Around 10 hours after we had left we returned to London all scotched and chickened up. One of our party was a haemophiliac and carried his potions with him in the cabin so he had to go through a long process of proving to UK customs his drugs were legally dispensed, the rest of us were waved through with our duty free bags. That was all we had, our luggage had gone on an earlier flight and was in Moscow. So we waited in line to be dispensed overnight bags with paper pants and heelless socks and a selection of toiletries. By the time I got to the front of the queue the blue bags for boys had run out but they still had supplies of the white ones for girls, tomorrow morning would be fun. So the evening's task was to consume the duty free in a soulless Heathrow hotel to allow another bottle of the chosen brand to be bought the following day. I didn't attempt to smoke 200 cigarettes. One girl rang her boyfriend in Reading who turned up and made off with her duty free with indecent haste. Sitting in the lobby I overheard a phone conversation between the striking Times's Michael Binyon and The Observer Magazine. Apparently he was sat next to Boris Pasternak's sister on the flight and events had afforded him the opportunity to talk to her in depth, were they interested in running an article? If they did I missed it.

The following morning I was glad I had refreshed my underpants in the shower as the paper female equivalent were unable to comfortably accommodate my pride and joy. The socks were a bit high in nylon content as well but I had refreshed my cotton rich ones in the sink. We returned to the airport, no bags to check in and got on another morning flight to Moscow, free drinks, doubles of course, all round and the day's in-flight meal was roast chicken, boiled potatoes and vegetables. Lovely, I had developed quite a taste for that washed down with double scotch and British Airways had a 3-day food rota so we had to like it or lump it matey boy.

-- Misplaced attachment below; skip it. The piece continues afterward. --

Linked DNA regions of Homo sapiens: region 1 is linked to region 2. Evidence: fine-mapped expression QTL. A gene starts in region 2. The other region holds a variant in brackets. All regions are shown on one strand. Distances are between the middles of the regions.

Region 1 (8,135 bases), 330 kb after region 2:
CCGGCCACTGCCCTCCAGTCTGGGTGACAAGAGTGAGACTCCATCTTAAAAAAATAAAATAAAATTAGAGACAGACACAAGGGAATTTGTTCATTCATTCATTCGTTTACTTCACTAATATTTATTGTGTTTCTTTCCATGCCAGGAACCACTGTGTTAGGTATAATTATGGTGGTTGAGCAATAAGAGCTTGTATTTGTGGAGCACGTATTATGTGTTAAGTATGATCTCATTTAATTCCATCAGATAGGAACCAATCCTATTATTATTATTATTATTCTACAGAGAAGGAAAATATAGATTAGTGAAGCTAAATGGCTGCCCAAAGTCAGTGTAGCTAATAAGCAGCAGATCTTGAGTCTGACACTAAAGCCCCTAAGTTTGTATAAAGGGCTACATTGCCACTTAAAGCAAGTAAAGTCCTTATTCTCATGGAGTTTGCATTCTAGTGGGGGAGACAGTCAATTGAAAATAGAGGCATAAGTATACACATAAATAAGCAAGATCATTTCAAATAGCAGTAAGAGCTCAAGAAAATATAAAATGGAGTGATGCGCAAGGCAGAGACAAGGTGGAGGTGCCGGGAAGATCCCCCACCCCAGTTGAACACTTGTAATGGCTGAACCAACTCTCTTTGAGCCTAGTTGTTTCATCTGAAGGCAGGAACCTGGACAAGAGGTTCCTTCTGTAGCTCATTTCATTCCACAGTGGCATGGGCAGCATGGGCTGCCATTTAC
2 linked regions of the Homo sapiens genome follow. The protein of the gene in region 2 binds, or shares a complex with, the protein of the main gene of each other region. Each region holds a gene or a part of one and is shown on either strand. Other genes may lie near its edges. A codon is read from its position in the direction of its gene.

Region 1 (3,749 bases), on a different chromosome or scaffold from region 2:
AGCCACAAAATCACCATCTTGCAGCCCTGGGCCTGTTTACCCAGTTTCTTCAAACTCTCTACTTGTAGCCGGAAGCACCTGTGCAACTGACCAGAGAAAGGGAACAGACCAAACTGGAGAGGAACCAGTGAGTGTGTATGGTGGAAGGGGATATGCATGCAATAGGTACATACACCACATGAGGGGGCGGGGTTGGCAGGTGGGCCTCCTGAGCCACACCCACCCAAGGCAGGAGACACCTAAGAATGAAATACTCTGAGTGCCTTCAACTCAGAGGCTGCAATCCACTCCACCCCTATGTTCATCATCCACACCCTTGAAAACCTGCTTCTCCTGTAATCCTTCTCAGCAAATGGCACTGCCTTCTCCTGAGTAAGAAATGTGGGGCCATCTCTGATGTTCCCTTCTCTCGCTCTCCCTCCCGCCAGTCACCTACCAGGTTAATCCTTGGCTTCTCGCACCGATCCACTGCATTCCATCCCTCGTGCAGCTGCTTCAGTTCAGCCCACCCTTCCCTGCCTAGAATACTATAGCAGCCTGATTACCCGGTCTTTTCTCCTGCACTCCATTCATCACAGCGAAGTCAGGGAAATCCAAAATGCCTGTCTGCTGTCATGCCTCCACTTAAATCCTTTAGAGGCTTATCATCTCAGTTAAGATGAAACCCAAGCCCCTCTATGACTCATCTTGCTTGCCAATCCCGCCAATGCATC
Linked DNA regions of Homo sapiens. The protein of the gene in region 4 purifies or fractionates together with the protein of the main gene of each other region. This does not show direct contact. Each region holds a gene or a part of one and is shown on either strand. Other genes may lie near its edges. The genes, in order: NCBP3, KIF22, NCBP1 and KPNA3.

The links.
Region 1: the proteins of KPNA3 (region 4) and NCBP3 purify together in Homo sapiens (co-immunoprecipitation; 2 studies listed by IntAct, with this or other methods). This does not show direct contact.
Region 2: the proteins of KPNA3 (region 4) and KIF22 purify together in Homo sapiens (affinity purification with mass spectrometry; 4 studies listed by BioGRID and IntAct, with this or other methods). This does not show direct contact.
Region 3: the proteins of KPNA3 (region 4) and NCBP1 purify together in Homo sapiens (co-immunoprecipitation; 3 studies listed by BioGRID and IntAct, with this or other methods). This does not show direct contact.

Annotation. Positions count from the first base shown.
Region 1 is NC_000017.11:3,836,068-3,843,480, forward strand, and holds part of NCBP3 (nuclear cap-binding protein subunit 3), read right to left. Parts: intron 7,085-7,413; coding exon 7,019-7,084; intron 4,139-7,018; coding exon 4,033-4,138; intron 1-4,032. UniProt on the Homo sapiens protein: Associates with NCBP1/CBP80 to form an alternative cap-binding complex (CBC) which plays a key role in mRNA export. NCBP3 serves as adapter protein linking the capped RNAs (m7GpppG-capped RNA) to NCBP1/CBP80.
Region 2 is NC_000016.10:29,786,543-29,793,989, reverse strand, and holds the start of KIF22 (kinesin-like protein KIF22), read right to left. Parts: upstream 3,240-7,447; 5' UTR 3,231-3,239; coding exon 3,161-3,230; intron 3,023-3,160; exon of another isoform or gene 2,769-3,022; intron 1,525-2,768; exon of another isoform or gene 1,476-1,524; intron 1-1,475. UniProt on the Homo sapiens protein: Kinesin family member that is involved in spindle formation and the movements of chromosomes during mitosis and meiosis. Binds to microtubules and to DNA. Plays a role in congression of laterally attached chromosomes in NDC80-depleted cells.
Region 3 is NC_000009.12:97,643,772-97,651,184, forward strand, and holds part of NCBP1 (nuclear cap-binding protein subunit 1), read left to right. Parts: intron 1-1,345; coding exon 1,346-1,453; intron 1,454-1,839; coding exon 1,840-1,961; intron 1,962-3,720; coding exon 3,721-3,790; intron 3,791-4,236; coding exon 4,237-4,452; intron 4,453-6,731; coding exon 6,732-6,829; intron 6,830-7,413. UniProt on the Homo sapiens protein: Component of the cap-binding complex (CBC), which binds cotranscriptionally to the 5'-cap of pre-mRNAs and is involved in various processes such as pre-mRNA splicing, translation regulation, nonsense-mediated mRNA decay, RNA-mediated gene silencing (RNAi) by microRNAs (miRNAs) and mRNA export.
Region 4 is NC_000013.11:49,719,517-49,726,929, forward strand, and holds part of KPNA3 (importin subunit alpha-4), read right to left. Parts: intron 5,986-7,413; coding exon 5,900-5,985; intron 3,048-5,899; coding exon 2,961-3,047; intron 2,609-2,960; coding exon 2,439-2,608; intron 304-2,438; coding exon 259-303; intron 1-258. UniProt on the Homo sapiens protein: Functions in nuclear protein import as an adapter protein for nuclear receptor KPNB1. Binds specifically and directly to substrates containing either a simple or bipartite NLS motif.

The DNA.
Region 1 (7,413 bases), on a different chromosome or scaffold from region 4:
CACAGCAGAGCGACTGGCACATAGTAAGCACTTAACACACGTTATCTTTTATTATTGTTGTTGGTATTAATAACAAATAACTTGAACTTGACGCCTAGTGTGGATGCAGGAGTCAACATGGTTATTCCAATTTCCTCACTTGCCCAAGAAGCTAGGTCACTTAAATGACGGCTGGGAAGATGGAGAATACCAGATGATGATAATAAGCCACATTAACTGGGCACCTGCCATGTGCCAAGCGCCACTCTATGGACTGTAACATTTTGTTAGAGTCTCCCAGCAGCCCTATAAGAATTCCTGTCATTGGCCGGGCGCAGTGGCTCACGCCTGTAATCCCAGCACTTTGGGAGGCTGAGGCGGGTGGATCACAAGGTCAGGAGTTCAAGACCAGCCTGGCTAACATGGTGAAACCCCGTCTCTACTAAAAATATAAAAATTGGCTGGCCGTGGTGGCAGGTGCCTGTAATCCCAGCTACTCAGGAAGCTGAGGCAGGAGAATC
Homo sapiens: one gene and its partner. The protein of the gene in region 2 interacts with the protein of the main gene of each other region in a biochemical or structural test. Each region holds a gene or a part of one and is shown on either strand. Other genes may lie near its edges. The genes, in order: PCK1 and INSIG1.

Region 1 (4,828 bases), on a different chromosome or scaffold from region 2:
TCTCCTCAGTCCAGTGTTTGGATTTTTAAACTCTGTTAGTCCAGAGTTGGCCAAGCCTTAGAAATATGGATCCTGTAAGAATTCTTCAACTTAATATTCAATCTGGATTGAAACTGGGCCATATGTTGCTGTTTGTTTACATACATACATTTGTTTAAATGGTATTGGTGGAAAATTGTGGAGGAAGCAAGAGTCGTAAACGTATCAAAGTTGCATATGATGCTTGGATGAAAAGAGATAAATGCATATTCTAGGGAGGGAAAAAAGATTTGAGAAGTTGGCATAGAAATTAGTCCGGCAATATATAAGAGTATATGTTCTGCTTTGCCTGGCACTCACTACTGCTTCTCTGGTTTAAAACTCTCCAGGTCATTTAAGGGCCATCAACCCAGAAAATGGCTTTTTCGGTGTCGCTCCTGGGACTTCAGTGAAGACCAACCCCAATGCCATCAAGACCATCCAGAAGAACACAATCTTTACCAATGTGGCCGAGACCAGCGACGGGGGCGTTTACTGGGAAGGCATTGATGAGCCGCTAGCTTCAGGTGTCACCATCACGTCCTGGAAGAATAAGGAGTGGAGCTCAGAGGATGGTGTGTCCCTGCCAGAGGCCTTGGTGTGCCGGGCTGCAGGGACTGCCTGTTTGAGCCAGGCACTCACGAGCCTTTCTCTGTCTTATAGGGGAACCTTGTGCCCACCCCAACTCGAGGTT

We made our way over the North Sea but soft, what captain's announcement on yonder speakers broke? Oh dear, one of the engines had developed a fault and we would be stopping in Copenhagen for the fault to be investigated. It seemed this was an understatement, as we landed every fire engine in Copenhagen appeared to be following us along the runway and somebody swore they could see flames. So into the terminal building we went and we were given £5 vouchers for food and drink. In 1978 Scandinavia was a tad more expensive than the UK so this allowed me an open sandwich and a third of a bottle of Tuborg to wash it down, the rest funded from my Moscow kitty. After a couple of hours of tedium we were given a choice by the BA staff. The plane had to be taken out of service, there was room on a flight to Leningrad for some of us but the rest would have to return to London in accordance with their policy. I didn't whine loudly enough and probably as well as the Leningrad party were unable to continue to Moscow due to a further airport closure and spent the night sleeping on the airport floor. So for me it was back to Heathrow, this time on a TriStar, no window seat but still doubles all round and a menu choice of roast chicken, boiled potatoes and vegetables or salad. The stewardesses ran out of salad such was the uncommon enthusiasm of these boozed up students for it.

Back at Heathrow we knew the score, the haemophiliac had to go through the usual customs checks, the boyfriend from Reading came to pick up another bottle of cheap booze and 200 fags from his girlfriend and this time around I managed to score a male overnight bag. Things were desperate on the T shirt front, 2 days on an aeroplane and hanging around it had to be drip dried in the shower back at the hotel. Were this to go on for a third day Marks and Spencer had a warehouse at Heathrow though whether they could satisfy my penchant for jumble sale chic remained to be seen.